"I am not ashamed," said Faton Polloshka, Djakovica's director of public works. "During the war I did my job for the sake of my people. It was terrible to see all those bodies, but someone had to bury them."
Dr Rruka, 39, is tall, fluent in English, and elegantly dressed. Mr Polloshka, 46, is short and round, unshaven and matter-of-fact. But they have two things in common: both are Albanians and both remained at their posts while hundreds of thousands from their community fled, hid or were killed during the two and a half months of Serbian terror in Kosovo.
Djakovica, once a pretty town with stone bridges, a picturesque old quarter and a 500-year-old Ottoman mosque, was never a place where Albanians could be totally excluded from senior public posts, as they were almost everywhere else in the Serbian province.
Fewer Serbs lived there - only 1 per cent of the pre-1990 population of 70,000 - than in any other urban area in Kosovo. If the Serbian authorities wanted Djakovica to keep running, they had to rely on people such as Dr Rruka and Mr Polloshka, even while they were trying to purge the province of other ethnic Albanians.
Dr Rruka, who trained as a psychiatrist in Sarajevo with Radovan Karadzic, the Bosnian Serb leader and indicted war criminal - "a disgrace to our profession" - never left the town's main hospital for more than a few minutes at a time during the war.
Since psychiatric work was rarely possible, he dealt with emergencies as well as helping his wife, Merita, an obstetrician and gynaecologist. Mr Polloshka, by contrast, was almost the only Albanian able to move around Djakovica with impunity: as the man whose municipal responsibilities included the graveyard, he was ordered by the Serbs to pick up the bodies of their victims.
The first of these was a distinguished colleague of Dr Rruka's, a physician called Izet Hima. On 25 March, the morning after the start of Nato's bombing campaign, Mr Polloshka was given a slip of paper with Dr Hima's address. He found the physician's body in front of his smouldering home, 14 hours after a Serbian death squad had shot him and set the house ablaze. Over the next two and half months he would collect some 200 Albanian bodies - businessmen, labourers, mothers, babies - who had been shot, beaten to death or burnt alive. He kept a list of all of them, with as many personal details as he could. "The war crimes investigators are coming to see me next week, and I will give them everything I have," he said.
Dr Rruka knew almost immediately about the Nato bombing - the hospital stood next to Djakovica's military barracks, one of the largest in western Kosovo, which was hit on the first night and on 14 other occasions during the campaign. "Nato was incredibly accurate," he said. "Not once was there serious collateral damage."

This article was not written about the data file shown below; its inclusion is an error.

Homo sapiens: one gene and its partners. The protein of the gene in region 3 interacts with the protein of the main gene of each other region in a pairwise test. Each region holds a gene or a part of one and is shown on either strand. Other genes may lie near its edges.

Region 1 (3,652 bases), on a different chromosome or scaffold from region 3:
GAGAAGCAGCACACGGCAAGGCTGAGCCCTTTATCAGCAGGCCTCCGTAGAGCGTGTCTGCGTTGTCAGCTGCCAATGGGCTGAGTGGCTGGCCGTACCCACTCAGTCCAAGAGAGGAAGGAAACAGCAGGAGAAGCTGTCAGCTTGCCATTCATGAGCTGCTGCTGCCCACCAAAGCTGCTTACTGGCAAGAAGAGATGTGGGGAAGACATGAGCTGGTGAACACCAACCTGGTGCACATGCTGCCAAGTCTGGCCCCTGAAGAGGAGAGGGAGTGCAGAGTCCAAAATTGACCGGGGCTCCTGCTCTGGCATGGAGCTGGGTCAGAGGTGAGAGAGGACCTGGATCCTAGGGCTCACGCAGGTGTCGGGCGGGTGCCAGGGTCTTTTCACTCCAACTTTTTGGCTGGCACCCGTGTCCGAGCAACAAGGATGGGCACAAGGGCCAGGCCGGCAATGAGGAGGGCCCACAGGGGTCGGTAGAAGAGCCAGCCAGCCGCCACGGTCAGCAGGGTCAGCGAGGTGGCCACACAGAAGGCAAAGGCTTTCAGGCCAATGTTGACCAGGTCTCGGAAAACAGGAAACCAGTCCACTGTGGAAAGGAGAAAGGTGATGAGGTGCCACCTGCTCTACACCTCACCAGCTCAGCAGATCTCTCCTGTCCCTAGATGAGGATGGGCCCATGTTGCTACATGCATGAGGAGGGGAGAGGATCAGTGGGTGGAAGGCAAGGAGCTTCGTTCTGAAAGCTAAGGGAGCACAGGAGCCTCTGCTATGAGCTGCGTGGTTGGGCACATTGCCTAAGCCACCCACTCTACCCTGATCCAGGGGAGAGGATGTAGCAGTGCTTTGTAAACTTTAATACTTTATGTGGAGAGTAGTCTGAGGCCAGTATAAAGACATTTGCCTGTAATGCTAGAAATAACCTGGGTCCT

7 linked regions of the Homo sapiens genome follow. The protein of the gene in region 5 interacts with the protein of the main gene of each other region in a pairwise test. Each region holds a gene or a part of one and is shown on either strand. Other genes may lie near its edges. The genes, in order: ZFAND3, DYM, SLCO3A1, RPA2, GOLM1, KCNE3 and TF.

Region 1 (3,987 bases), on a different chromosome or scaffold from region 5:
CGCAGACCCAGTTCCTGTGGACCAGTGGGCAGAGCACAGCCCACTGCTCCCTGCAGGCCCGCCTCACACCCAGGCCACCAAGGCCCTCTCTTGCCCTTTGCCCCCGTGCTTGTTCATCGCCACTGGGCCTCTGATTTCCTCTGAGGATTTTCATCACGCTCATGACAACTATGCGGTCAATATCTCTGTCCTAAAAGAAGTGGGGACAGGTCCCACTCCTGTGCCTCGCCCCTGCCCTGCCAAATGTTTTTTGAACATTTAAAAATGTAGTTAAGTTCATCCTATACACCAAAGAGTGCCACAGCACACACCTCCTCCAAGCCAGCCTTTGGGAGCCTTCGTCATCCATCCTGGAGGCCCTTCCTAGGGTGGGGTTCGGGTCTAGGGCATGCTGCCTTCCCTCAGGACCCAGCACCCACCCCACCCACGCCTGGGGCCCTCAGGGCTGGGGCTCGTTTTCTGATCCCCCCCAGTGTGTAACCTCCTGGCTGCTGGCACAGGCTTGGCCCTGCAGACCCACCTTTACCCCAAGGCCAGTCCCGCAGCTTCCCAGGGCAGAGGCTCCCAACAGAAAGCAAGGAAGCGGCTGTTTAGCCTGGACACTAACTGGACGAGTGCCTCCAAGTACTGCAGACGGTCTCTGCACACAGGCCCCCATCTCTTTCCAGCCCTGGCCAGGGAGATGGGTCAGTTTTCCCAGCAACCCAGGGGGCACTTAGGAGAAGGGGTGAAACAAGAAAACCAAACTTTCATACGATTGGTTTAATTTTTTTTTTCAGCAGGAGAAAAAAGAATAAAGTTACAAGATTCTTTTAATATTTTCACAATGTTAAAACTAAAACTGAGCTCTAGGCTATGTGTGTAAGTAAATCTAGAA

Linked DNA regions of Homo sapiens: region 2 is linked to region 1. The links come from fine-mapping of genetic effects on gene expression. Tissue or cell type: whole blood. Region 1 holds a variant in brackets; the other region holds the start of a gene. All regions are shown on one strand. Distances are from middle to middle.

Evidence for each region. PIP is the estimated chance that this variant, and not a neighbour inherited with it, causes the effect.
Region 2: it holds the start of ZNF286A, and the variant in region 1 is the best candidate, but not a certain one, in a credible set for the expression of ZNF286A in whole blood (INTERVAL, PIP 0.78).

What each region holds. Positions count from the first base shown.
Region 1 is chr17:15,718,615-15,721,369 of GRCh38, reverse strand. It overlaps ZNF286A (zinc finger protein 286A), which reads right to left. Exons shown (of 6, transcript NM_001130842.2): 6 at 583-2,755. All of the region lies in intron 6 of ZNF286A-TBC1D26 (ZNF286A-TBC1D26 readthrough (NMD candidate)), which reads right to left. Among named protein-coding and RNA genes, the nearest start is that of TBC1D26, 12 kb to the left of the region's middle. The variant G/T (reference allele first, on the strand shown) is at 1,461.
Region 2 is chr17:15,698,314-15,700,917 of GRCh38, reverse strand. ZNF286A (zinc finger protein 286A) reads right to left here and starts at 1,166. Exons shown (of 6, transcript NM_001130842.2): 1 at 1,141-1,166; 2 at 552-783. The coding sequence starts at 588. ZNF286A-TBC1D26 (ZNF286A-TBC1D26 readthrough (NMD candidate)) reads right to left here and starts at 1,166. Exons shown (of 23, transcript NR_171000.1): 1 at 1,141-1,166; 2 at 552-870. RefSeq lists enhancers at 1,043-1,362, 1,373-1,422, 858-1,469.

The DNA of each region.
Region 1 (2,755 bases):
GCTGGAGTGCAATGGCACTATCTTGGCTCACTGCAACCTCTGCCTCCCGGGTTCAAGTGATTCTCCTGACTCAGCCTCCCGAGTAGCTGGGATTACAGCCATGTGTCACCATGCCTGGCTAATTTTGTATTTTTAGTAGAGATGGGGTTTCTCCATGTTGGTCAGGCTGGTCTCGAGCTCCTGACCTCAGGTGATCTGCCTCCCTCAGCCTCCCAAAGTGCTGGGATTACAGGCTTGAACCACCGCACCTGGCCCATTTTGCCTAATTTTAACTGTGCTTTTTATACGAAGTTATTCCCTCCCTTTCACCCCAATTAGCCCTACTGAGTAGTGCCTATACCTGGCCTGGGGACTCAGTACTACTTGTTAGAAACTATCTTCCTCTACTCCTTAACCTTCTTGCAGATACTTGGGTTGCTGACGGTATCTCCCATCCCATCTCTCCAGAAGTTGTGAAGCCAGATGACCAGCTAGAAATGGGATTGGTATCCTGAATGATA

Most of the patients were Serb civilians. Uniformed casualties were supposed to go to the military hospital, although some were brought to the civilian facility, and few Albanian men of fighting age dared to seek medical treatment at a Serb-run institution. Throughout the war Dr Rruka was delivering Serb babies and treating Serb victims of road accidents, as well as dealing with the Serb policemen or soldiers. "I was helping one paramilitary with a broken femur, and I remember wondering whether he had killed any of my people," he said. "But medical ethics governed me.
"It couldn't help but affect your work, however. If you decided you had to amputate, you would make sure the Serbian medical director was consulted, so that the man's comrades couldn't accuse you of trying to mutilate him."
On another occasion, while Dr Rruka was treating an injured Serbian child, he was threatened by a policeman. "He told me: `Take care what happens to this child. If anything goes wrong, you are all dead'. But I didn't hold it against him."
The paths of the doctor and the chief gravedigger crossed only once, when an 82-year-old Albanian man was brought to the hospital. "He had been beaten so badly with his own walking stick that he was in a coma for three days," said Dr Rruka. "Somebody called Polloshka's men. But when they came they found signs of life, and we kept the old man in hospital. He died a day or two later, though."
Mr Polloshka had plenty of other work. In the first week of Nato bombing, his crew collected more than 100 bodies from homes, shops and the streets, many of them killed by a drunken Serb policeman who led a convoy of killers. Random murders kept the gravediggers busy until the second week of May. By this time the Serbs were suffering heavy casualties in fighting with Kosovo Liberation Army forces from nearby Albania, and Dr Rruka was seeing cases of battle fatigue and self-wounding by Serbian soldiers who wanted to escape combat. Serbian policemen and reservists took their revenge on the prosperous Chabat district of Djakovica, killing 58 people, according to Mr Polloshka's reckoning. Among them were three members of Merita Rruka's family, burnt to death in their home.
By the final week of the war the municipal official had gone into hiding, fearing that the Serbs might kill him to stop him telling what he knew. Medical records were taken away to Serbia; his home was raided three times and his papers confiscated. From the hospital, as the town waited for the arrival of Italian troops from Nato, Dr Rruka counted 15 giant conflagrations as the Serbs went on a final orgy of burning and looting. "I feared for my family, but they stopped just short of us."
Now Djakovica is at peace, and both the doctor and the official are reacting according to type. "There is a new Albanian administration, and if we get enough money from the European Union and America we can get everything working again in about a year," said the ever-practical Mr Polloshka. "People cannot yet come to terms with their trauma," said Dr Rruka. "As a psychiatrist, my work is only just beginning."